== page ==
You can’t convince people to give up everything to follow Jesus if they don’t understand what the reward is. Jesus often spoke in parables and metaphors so that his followers could readily understand complex ideas. It makes no sense to tell people that they will go to Heaven with Jesus if they have no body. We experience this life through our bodies, and we simply cannot fathom what life would feel like without one. The “resurrection of the dead” allows us to follow in Jesus’ footsteps, since He too was resurrected in bodily form after three days of physical death.

If you accept that Jesus performed miracles, then of course he could appear as a fully-formed human being three days after his death. Christians who do not believe in miracles are missing the experience of joy and hope that Christianity provides for so many people (this same joy and hope is present in most major religions). However, the Bible seems curiously silent on the issue of soul/body after death. Does the soul separate from the body after death, awaiting the resurrection of its body? Where does the soul go? Do all souls go to the same place after death, or are they categorized according to their worthiness to be with God?

I think that this is where reincarnation comes into the picture. Physical death occurs for everybody. The soul needs a new body, unless it is to go straight to God, which I think is for only the rarest and most enlightened of human beings. For the majority of us, we must find our way to God through through another lifetime to work our way towards God. When our journey to God is complete, then we will be completely resurrected, in a new body–a transcendent, holy body that encapsulates our enlightened soul, now with God. Until that moment, we are “dead,” in the sense that we are not with God.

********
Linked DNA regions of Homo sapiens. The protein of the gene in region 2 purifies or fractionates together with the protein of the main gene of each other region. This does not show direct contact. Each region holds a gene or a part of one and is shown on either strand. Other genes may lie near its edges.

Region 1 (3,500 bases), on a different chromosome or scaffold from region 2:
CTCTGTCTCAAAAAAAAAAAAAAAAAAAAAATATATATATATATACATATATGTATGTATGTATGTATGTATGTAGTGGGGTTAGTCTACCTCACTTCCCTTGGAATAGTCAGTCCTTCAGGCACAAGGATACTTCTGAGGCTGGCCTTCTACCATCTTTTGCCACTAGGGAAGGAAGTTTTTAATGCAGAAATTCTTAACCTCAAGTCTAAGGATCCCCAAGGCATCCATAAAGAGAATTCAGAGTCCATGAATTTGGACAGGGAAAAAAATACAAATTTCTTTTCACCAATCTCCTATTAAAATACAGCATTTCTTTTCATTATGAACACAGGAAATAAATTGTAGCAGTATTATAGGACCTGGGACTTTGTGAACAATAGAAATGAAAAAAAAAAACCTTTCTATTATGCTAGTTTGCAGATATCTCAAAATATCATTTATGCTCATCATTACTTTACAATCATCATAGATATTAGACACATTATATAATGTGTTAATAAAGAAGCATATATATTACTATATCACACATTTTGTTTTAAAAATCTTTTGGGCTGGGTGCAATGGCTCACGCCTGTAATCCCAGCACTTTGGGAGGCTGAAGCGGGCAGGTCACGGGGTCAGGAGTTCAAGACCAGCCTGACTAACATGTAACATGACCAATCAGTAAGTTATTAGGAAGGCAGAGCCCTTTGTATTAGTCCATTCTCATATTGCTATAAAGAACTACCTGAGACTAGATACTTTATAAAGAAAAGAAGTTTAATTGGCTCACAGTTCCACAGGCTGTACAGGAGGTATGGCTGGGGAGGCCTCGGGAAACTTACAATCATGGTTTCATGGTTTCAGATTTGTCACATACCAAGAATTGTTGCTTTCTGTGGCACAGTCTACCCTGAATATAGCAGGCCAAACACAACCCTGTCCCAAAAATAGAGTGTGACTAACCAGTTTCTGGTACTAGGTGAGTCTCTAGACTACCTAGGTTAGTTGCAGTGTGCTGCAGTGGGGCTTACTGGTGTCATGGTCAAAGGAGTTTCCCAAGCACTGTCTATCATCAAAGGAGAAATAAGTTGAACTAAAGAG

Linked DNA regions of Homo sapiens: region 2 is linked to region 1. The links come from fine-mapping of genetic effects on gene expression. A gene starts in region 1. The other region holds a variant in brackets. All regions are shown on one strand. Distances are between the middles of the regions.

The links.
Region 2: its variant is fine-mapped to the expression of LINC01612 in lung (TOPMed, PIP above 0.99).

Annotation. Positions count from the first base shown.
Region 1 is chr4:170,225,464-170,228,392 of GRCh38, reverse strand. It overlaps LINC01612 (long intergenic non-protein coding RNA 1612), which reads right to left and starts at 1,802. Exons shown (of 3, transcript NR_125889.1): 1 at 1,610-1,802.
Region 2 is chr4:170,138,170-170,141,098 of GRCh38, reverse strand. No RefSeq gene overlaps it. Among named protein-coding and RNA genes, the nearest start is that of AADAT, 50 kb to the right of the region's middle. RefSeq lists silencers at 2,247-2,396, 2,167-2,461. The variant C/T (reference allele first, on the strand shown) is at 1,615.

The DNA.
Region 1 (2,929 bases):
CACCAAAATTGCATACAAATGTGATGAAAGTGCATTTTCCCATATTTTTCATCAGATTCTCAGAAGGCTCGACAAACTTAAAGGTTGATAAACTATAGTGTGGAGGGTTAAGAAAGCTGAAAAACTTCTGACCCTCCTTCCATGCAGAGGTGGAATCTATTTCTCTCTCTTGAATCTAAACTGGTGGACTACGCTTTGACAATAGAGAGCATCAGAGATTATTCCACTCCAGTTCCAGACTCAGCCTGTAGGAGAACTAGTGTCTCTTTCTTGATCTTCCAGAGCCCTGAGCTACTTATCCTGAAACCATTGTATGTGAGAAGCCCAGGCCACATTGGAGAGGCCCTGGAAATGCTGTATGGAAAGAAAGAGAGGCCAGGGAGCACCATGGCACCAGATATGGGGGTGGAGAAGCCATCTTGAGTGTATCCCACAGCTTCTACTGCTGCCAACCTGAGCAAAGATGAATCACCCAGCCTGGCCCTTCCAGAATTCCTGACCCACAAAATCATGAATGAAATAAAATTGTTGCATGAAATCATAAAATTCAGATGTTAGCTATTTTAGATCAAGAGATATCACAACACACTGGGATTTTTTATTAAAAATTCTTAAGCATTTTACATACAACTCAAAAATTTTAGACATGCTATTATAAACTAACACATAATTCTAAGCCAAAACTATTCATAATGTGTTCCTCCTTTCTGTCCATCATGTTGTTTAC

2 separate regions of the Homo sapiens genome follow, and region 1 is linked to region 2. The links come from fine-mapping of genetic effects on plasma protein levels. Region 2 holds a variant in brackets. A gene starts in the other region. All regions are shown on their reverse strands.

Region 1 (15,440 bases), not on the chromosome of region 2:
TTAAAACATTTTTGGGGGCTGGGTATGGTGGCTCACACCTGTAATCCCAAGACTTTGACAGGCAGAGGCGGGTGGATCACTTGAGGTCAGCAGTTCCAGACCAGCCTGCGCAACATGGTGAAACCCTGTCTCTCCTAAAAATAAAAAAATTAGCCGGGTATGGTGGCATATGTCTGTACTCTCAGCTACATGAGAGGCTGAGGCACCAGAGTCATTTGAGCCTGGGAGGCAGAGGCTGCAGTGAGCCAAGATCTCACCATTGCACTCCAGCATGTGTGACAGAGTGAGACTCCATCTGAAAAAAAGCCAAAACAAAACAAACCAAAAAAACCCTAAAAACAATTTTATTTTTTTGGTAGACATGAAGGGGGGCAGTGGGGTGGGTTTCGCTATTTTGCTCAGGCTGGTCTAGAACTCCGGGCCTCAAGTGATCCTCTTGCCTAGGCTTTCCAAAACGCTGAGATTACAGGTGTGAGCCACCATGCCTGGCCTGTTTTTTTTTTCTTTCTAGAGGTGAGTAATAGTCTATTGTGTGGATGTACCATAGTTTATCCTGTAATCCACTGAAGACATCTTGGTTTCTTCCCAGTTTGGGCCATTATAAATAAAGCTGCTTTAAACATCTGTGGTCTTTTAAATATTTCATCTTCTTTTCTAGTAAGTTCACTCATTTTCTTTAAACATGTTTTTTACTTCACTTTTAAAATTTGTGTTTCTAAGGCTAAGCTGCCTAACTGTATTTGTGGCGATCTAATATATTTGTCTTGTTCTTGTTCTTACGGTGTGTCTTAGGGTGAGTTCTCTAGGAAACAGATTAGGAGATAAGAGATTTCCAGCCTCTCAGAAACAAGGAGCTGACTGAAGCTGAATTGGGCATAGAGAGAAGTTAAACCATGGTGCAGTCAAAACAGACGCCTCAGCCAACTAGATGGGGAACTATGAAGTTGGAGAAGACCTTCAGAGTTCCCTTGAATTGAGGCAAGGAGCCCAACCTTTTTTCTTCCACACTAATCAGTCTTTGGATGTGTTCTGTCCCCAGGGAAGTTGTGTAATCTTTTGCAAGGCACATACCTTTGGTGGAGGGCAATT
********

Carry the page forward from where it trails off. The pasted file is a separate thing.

The “resurrection of the dead” refers, then, to the whole integration of our spirits, souls and bodies with God. Until then, we cycle through lifetimes of experiences seeking to learn, to perfect, and to purify our emotions, intentions, beliefs and actions so that we are ready for our personal resurrection. There is not ONE single resurrection; our time comes when we are ready. Time means nothing in the Bible; only the contaminated life of earth is bound by time. There is no date, no time, no future, no present, no past for God. That is why the Bible states that we must always be ready for the coming of the Lord, for there is no way to know when we will be called (see the parable of the Bridesmaids awaiting their Groom).

Although reincarnation is not official Church doctrine, it was at one time before Church fathers and scholars purged all references to it in an attempt to differentiate Christianity from Eastern religions. A quick Google search of “Reincarnation and Early Church Doctrine” reveals much interesting information. It makes sense to me that the one area of survival of consciousness that has been most rigorously studied, researched and authenticated–reincarnation–dovetails nicely with the Biblical notion of a ‘waiting room’ before the Second Coming. The reason that the Bible is so vague on the destiny of souls after physical death, I think, has to do with editing and expunging references to reincarnation in the first few centuries A.D.

I am prepared for all comments, positive and negative, and I will listen to anyone who would like to correct, modify or argue against what I have said here, as long as you’re nice about it.

A fellow traveler,

Kirsten A. Thorne, PhD

Read Full Post »